It’s Thursday, early evening, and I am sitting on a dock in cottage country with my laptop while others are just getting home from work.
I have been asked to write about what it’s like to be a freelance creative. I spoke to the staff at the magazine and I asked, what part of it do you want me to cover? They replied … the money, the difference between working in an agency and on your own, how you get clients, etc. It was decided that I would write several articles because there is no way to cover everything in one unless you the reader, have an hour or so to kill.
So here I am, with the screen open in front of me, and I think the only logical way to begin is to explain why I became a freelancer in the first place.
It was really quite simple. Security and freedom.
Security. You are most likely asking yourself how someone without a full-time job can consider their life secure? After working for nearly a decade as an art director and copywriter in several advertising agencies, I can honestly tell you that I never felt like my job was secure. How many of you in this industry actually do? Look around your agency…how many 40 year old creatives are you working with?
It was only when I bumped into a senior mentor from my past that my potential future hit me like a load of bricks. You see, he had won awards during his long career employed in different agencies, and here he was, working in a big box superstore, complete with a “Hello my name is” nametag pinned to his shirt , directing me to aisle 36. I came home and had a sleepless night wondering if I was doomed to the same fate.
Where do all the creatives go when they reach middle age? We all know of somebody that suddenly disappeared from the industry one day never to be heard from again. The question remained in my head…what am I going to do to ensure that this doesn’t happen to me? Do I want to be a middle-aged creative peddling my portfolio around town, competing with 20 years olds fresh out of school that will work for beer money? I decided that morning to go off on my own and start building my clientele. My thought was that with my experience, maybe in 5-10 years I’d be established enough to have several large clients giving me consistent work so that I’d have a career doing what I love to do, and make the money I had always dreamed of. I started hustling. It took me one year.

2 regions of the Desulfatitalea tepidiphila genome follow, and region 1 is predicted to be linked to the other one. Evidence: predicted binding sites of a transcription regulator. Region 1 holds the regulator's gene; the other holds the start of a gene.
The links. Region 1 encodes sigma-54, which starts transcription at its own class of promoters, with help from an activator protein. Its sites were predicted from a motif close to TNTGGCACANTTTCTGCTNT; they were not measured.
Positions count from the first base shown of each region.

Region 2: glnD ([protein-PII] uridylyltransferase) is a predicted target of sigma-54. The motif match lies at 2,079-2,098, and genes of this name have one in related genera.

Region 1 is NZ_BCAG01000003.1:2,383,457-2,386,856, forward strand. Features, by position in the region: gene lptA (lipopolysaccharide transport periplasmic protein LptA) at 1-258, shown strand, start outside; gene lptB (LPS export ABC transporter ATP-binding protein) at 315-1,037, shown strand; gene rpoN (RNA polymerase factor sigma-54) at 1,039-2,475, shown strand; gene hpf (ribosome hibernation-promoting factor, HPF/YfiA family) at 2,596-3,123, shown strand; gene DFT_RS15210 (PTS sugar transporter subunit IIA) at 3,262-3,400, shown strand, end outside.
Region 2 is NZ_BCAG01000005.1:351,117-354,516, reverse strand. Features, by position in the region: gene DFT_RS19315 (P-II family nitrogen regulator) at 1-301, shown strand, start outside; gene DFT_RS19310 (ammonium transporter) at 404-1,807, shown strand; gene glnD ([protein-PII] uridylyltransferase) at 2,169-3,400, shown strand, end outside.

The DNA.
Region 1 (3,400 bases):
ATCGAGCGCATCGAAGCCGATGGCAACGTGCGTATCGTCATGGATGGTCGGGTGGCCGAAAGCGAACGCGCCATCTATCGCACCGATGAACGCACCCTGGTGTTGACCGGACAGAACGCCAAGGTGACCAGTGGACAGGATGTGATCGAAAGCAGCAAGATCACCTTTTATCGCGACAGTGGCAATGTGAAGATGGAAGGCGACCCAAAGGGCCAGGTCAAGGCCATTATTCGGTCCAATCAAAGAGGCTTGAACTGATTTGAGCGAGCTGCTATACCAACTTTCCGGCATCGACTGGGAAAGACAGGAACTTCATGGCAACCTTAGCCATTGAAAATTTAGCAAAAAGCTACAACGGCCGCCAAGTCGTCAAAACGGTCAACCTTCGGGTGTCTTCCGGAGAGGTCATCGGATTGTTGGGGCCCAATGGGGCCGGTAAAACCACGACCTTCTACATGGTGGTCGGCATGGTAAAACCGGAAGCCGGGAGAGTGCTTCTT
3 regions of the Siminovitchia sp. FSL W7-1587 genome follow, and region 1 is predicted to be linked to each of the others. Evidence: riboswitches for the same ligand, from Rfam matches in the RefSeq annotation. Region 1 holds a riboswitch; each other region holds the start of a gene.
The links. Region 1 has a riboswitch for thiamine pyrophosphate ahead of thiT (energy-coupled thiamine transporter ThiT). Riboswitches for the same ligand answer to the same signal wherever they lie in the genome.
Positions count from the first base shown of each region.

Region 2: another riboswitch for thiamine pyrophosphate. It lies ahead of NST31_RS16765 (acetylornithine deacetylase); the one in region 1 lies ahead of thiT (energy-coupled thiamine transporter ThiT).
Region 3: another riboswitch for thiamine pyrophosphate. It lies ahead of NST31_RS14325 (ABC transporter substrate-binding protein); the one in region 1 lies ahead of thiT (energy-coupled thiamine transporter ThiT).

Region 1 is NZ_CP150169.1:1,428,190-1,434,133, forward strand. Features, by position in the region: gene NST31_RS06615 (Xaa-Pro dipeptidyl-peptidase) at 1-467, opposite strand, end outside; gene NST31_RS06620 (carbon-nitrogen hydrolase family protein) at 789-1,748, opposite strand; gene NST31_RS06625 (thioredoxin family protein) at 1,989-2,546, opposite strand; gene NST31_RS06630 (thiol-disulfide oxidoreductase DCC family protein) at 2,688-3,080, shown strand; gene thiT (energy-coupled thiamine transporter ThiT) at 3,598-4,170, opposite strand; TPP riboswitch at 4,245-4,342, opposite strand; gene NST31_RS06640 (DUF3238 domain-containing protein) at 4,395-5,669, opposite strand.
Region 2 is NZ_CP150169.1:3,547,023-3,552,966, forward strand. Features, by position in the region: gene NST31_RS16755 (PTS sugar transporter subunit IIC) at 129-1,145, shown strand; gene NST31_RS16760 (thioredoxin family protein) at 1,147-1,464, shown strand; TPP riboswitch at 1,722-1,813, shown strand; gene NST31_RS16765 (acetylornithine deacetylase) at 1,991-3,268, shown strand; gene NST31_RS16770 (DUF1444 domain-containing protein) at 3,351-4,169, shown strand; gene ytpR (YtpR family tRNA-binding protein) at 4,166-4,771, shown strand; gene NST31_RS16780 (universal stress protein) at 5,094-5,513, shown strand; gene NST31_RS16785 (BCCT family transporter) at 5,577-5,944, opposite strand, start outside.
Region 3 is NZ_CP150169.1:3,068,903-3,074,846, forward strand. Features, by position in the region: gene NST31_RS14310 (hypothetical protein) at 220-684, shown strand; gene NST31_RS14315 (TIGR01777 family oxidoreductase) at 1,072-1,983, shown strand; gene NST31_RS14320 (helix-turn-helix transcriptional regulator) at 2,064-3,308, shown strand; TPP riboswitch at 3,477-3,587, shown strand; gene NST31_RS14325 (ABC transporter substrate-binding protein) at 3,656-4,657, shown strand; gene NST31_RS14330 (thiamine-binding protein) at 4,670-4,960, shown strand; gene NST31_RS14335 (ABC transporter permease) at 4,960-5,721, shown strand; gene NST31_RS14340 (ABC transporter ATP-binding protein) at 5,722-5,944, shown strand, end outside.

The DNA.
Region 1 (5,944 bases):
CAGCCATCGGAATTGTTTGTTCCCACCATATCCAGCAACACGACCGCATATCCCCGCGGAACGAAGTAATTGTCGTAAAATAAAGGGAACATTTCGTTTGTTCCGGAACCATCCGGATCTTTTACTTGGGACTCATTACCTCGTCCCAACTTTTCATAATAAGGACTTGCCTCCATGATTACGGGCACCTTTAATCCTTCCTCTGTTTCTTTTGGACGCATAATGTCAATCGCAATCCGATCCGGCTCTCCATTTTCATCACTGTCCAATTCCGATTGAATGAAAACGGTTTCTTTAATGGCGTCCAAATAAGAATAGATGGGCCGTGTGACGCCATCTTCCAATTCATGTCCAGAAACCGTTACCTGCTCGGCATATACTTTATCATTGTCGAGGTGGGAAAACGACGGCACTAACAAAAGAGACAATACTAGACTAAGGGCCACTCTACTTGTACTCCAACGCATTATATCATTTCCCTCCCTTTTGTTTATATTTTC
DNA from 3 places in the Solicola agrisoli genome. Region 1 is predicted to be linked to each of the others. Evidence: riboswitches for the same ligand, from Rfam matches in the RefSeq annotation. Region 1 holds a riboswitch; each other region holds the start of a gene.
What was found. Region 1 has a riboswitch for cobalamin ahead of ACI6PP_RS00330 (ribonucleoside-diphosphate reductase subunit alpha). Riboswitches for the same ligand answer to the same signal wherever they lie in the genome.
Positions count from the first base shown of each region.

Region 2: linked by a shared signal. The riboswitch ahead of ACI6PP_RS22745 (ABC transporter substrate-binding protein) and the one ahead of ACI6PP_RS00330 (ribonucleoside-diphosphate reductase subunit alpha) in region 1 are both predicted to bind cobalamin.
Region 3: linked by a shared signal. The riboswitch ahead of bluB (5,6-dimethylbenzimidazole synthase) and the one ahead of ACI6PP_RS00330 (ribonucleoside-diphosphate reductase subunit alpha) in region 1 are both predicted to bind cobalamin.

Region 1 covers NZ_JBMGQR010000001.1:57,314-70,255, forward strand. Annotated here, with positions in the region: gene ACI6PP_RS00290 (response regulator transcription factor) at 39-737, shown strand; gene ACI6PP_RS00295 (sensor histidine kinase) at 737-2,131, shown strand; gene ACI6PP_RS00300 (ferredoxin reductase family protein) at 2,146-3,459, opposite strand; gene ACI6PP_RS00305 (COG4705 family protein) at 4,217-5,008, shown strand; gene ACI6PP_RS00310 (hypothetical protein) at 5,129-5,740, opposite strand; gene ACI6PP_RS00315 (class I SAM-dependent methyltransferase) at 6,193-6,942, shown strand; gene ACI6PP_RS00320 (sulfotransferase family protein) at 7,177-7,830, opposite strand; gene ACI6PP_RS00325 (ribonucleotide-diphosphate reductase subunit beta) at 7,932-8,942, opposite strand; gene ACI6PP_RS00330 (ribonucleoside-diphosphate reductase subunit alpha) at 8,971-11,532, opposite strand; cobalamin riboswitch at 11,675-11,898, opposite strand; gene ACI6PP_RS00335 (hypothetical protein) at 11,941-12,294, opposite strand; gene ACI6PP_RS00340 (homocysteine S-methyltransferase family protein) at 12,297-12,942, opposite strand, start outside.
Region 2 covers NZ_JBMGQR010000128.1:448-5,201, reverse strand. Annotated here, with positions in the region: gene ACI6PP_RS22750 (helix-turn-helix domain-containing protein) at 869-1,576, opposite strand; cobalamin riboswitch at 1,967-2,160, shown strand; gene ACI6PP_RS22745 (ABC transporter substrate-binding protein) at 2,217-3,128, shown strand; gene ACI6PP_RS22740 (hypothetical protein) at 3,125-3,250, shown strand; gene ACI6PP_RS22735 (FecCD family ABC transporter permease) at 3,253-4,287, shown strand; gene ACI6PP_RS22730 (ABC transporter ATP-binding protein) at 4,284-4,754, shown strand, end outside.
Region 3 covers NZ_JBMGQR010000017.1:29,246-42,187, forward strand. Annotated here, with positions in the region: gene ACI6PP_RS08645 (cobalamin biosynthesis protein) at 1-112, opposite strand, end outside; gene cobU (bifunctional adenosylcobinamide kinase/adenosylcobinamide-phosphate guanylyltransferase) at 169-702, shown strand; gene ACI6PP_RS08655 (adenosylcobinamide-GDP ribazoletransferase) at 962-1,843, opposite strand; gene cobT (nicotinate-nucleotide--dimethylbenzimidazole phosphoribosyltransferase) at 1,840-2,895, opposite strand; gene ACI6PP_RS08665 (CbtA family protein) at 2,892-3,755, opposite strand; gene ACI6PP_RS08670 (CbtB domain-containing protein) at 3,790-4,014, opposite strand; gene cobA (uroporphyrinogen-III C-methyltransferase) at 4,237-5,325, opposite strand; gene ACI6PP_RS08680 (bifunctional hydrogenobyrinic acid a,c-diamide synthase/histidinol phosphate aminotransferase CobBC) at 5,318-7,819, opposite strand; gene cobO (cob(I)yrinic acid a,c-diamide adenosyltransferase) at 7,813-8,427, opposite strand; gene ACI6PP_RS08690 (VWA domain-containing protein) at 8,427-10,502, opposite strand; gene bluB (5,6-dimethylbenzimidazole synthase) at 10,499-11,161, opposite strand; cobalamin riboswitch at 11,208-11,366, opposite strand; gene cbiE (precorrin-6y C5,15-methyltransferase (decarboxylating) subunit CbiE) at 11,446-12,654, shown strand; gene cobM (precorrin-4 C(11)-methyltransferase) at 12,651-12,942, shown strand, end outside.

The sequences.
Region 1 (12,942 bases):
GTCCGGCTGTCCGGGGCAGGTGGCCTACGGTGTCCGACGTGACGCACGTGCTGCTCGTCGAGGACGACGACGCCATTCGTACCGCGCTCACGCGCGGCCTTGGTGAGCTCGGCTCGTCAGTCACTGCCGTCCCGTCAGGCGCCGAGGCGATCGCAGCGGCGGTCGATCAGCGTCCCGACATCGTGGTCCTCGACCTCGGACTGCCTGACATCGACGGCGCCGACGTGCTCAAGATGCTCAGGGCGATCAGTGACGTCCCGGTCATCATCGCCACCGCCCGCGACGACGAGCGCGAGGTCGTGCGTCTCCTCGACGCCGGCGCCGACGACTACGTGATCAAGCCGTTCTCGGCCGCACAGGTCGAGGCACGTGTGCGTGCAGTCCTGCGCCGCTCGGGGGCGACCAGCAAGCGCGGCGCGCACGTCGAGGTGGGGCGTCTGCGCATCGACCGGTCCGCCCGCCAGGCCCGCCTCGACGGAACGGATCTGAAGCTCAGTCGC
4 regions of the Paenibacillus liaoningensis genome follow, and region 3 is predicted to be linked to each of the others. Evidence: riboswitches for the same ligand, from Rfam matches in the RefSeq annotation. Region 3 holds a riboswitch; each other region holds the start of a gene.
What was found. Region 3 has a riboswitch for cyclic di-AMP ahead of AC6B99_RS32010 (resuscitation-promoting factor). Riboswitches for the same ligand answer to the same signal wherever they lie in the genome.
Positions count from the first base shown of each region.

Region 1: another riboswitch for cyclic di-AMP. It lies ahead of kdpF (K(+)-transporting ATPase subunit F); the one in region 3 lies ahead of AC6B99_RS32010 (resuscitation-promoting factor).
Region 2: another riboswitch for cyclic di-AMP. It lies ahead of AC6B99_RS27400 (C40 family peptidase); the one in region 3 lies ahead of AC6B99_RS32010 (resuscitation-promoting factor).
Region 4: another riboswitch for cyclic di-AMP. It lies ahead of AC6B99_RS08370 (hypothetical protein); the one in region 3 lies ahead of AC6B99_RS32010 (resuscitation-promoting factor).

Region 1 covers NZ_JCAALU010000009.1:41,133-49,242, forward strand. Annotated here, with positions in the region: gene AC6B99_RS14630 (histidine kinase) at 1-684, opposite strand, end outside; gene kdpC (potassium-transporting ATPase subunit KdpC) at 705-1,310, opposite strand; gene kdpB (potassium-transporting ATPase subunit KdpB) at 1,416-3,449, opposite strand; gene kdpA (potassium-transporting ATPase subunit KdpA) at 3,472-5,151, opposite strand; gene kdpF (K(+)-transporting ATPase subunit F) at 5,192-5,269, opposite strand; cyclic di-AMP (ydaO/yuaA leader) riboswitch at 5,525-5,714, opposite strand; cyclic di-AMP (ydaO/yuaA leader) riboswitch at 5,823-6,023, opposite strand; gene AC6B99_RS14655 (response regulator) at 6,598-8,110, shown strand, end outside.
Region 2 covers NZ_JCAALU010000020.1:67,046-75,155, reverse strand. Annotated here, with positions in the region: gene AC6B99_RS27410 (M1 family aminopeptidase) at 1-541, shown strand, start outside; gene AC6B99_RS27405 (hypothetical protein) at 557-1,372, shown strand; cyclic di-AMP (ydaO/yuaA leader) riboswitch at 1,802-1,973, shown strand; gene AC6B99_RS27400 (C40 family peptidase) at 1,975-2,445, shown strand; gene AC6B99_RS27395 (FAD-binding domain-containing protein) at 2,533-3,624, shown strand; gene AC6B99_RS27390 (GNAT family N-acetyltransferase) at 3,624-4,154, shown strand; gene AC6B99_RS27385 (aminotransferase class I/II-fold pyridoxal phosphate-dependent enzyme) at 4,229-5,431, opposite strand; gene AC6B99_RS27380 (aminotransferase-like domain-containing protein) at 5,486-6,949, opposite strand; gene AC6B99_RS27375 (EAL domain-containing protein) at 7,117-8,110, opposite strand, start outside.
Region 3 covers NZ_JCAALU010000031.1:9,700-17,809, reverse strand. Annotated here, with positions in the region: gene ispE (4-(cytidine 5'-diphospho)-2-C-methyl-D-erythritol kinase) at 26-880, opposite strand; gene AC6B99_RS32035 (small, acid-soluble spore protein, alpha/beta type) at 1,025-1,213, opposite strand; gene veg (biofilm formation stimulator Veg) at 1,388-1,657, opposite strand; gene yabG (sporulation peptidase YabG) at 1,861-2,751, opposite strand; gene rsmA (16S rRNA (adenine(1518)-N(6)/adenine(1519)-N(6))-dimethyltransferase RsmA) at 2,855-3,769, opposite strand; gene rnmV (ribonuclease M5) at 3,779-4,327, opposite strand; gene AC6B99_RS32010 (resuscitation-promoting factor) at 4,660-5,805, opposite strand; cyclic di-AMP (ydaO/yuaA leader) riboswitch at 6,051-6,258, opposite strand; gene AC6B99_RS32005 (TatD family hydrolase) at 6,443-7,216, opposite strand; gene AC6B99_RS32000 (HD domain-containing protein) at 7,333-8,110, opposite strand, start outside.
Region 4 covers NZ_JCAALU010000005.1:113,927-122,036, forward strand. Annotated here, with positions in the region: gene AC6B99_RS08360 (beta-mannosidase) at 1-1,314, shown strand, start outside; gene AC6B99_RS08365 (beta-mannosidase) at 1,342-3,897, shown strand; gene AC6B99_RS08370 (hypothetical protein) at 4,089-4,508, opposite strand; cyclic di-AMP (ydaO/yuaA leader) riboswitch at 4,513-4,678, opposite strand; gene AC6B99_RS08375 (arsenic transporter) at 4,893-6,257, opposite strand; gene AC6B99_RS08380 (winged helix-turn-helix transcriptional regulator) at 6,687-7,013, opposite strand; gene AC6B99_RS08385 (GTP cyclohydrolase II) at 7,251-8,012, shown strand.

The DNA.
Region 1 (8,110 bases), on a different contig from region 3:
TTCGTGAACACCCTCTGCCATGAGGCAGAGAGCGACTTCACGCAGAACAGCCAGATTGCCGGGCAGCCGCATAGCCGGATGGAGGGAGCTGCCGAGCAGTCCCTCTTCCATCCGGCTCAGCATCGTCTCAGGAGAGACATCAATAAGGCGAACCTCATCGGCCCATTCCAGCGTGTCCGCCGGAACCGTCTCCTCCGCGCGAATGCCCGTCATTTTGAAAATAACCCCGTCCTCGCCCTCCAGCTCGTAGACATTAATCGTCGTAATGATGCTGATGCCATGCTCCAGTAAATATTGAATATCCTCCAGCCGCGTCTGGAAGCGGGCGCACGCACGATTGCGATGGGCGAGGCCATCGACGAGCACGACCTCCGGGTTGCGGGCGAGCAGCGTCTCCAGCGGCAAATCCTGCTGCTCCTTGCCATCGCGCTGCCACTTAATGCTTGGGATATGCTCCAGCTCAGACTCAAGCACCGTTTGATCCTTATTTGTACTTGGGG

Freedom. One only has to read my first sentence to understand what I am referring to. It is a great time to be in this business; the internet has changed everything. You can work from anywhere and everywhere. I can leave the city whenever I want. Gone are big boardrooms and presentations. Everything can happen today with three letters. Let me explain. The client checks out my WWW. The brief comes via FAX. My specs are sent to them as JPGs. The final files get uploaded to an FTP site and finally, the invoice is sent as a printable PDF. All this and I never had to meet with the client. It’s a beautiful thing.
My schedule is mine. I work when I want during the day or the evening. Have you ever been in a supermarket at 10:30 in the morning on a Thursday? How about playing golf at 9:00 on a Tuesday morning? Everything is empty because everyone’s at work.
Here are a few more questions I asked myself: Did I actually want to become a creative director for an agency? What were my chances of getting there? Did I want the hectic schedule that goes along with the position? If I didn’t become a CD then what?
I recently spoke with Heidi Ehlers of 'Black Bag', a recruitment agency in Toronto, and I asked her what happened to a few senior creatives I used to know that dropped out of sight. She replied “they’re gone…they didn’t have a plan. I don’t care what industry you are in or what you do, you must have a plan”. Extremely wise words indeed. Words I will never forget.
So thank you Heidi and here’s my plan. I plan to get more clients. I plan to do great work for them. I plan to still be around when others are gone. I plan to watch my daughter grow up, to enjoy life, to play enough golf this year that I break 80, to stop and smell the roses, and finally, at the end of this sentence, I plan to take one more slow paddle around the lake and listen to the loons before the sun goes down.